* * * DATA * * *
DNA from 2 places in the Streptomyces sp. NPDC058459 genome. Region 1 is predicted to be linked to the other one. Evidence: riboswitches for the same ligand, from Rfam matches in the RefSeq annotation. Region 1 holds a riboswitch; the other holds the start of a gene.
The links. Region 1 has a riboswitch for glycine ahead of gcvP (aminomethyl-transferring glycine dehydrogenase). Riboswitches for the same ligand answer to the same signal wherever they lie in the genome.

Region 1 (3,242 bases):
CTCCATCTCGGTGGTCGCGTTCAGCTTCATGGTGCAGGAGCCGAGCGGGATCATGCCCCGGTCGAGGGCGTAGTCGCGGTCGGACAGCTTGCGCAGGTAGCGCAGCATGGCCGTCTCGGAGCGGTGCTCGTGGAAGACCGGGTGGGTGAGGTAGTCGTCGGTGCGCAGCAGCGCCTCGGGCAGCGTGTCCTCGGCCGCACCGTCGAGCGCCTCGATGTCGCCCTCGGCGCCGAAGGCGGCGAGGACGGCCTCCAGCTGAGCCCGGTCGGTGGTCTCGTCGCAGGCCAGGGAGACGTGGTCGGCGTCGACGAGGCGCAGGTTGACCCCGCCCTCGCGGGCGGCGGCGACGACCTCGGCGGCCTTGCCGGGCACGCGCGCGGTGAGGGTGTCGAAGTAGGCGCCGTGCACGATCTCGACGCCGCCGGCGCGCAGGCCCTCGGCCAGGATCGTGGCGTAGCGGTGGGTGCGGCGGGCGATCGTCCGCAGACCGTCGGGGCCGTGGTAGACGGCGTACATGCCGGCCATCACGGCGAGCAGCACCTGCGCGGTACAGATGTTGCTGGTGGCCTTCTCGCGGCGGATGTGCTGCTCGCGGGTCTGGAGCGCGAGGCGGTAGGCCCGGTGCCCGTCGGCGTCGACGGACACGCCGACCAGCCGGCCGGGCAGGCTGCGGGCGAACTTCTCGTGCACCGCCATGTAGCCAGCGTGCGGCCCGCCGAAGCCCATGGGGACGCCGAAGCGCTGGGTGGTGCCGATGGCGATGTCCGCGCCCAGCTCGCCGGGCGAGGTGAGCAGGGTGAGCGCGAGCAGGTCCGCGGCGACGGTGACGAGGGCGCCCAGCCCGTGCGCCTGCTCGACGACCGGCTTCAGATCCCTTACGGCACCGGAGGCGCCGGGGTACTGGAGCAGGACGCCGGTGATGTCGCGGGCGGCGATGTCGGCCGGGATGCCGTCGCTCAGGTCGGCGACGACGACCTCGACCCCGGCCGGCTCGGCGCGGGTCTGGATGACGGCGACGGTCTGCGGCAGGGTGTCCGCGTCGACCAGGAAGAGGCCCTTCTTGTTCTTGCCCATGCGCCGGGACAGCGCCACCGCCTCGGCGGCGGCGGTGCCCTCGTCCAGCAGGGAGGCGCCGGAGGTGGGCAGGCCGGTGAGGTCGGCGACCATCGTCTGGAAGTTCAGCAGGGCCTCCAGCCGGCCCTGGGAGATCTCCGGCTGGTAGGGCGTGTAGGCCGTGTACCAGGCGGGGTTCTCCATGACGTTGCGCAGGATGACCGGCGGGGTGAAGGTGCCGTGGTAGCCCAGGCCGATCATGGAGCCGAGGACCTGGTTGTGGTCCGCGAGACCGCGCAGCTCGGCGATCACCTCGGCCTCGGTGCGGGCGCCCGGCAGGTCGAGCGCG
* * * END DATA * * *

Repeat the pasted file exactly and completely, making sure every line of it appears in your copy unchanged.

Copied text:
DNA from 2 places in the Streptomyces sp. NPDC058459 genome. Region 1 is predicted to be linked to the other one. Evidence: riboswitches for the same ligand, from Rfam matches in the RefSeq annotation. Region 1 holds a riboswitch; the other holds the start of a gene.
The links. Region 1 has a riboswitch for glycine ahead of gcvP (aminomethyl-transferring glycine dehydrogenase). Riboswitches for the same ligand answer to the same signal wherever they lie in the genome.

Region 1 (3,242 bases):
CTCCATCTCGGTGGTCGCGTTCAGCTTCATGGTGCAGGAGCCGAGCGGGATCATGCCCCGGTCGAGGGCGTAGTCGCGGTCGGACAGCTTGCGCAGGTAGCGCAGCATGGCCGTCTCGGAGCGGTGCTCGTGGAAGACCGGGTGGGTGAGGTAGTCGTCGGTGCGCAGCAGCGCCTCGGGCAGCGTGTCCTCGGCCGCACCGTCGAGCGCCTCGATGTCGCCCTCGGCGCCGAAGGCGGCGAGGACGGCCTCCAGCTGAGCCCGGTCGGTGGTCTCGTCGCAGGCCAGGGAGACGTGGTCGGCGTCGACGAGGCGCAGGTTGACCCCGCCCTCGCGGGCGGCGGCGACGACCTCGGCGGCCTTGCCGGGCACGCGCGCGGTGAGGGTGTCGAAGTAGGCGCCGTGCACGATCTCGACGCCGCCGGCGCGCAGGCCCTCGGCCAGGATCGTGGCGTAGCGGTGGGTGCGGCGGGCGATCGTCCGCAGACCGTCGGGGCCGTGGTAGACGGCGTACATGCCGGCCATCACGGCGAGCAGCACCTGCGCGGTACAGATGTTGCTGGTGGCCTTCTCGCGGCGGATGTGCTGCTCGCGGGTCTGGAGCGCGAGGCGGTAGGCCCGGTGCCCGTCGGCGTCGACGGACACGCCGACCAGCCGGCCGGGCAGGCTGCGGGCGAACTTCTCGTGCACCGCCATGTAGCCAGCGTGCGGCCCGCCGAAGCCCATGGGGACGCCGAAGCGCTGGGTGGTGCCGATGGCGATGTCCGCGCCCAGCTCGCCGGGCGAGGTGAGCAGGGTGAGCGCGAGCAGGTCCGCGGCGACGGTGACGAGGGCGCCCAGCCCGTGCGCCTGCTCGACGACCGGCTTCAGATCCCTTACGGCACCGGAGGCGCCGGGGTACTGGAGCAGGACGCCGGTGATGTCGCGGGCGGCGATGTCGGCCGGGATGCCGTCGCTCAGGTCGGCGACGACGACCTCGACCCCGGCCGGCTCGGCGCGGGTCTGGATGACGGCGACGGTCTGCGGCAGGGTGTCCGCGTCGACCAGGAAGAGGCCCTTCTTGTTCTTGCCCATGCGCCGGGACAGCGCCACCGCCTCGGCGGCGGCGGTGCCCTCGTCCAGCAGGGAGGCGCCGGAGGTGGGCAGGCCGGTGAGGTCGGCGACCATCGTCTGGAAGTTCAGCAGGGCCTCCAGCCGGCCCTGGGAGATCTCCGGCTGGTAGGGCGTGTAGGCCGTGTACCAGGCGGGGTTCTCCATGACGTTGCGCAGGATGACCGGCGGGGTGAAGGTGCCGTGGTAGCCCAGGCCGATCATGGAGCCGAGGACCTGGTTGTGGTCCGCGAGACCGCGCAGCTCGGCGATCACCTCGGCCTCGGTGCGGGCGCCCGGCAGGTCGAGCGCG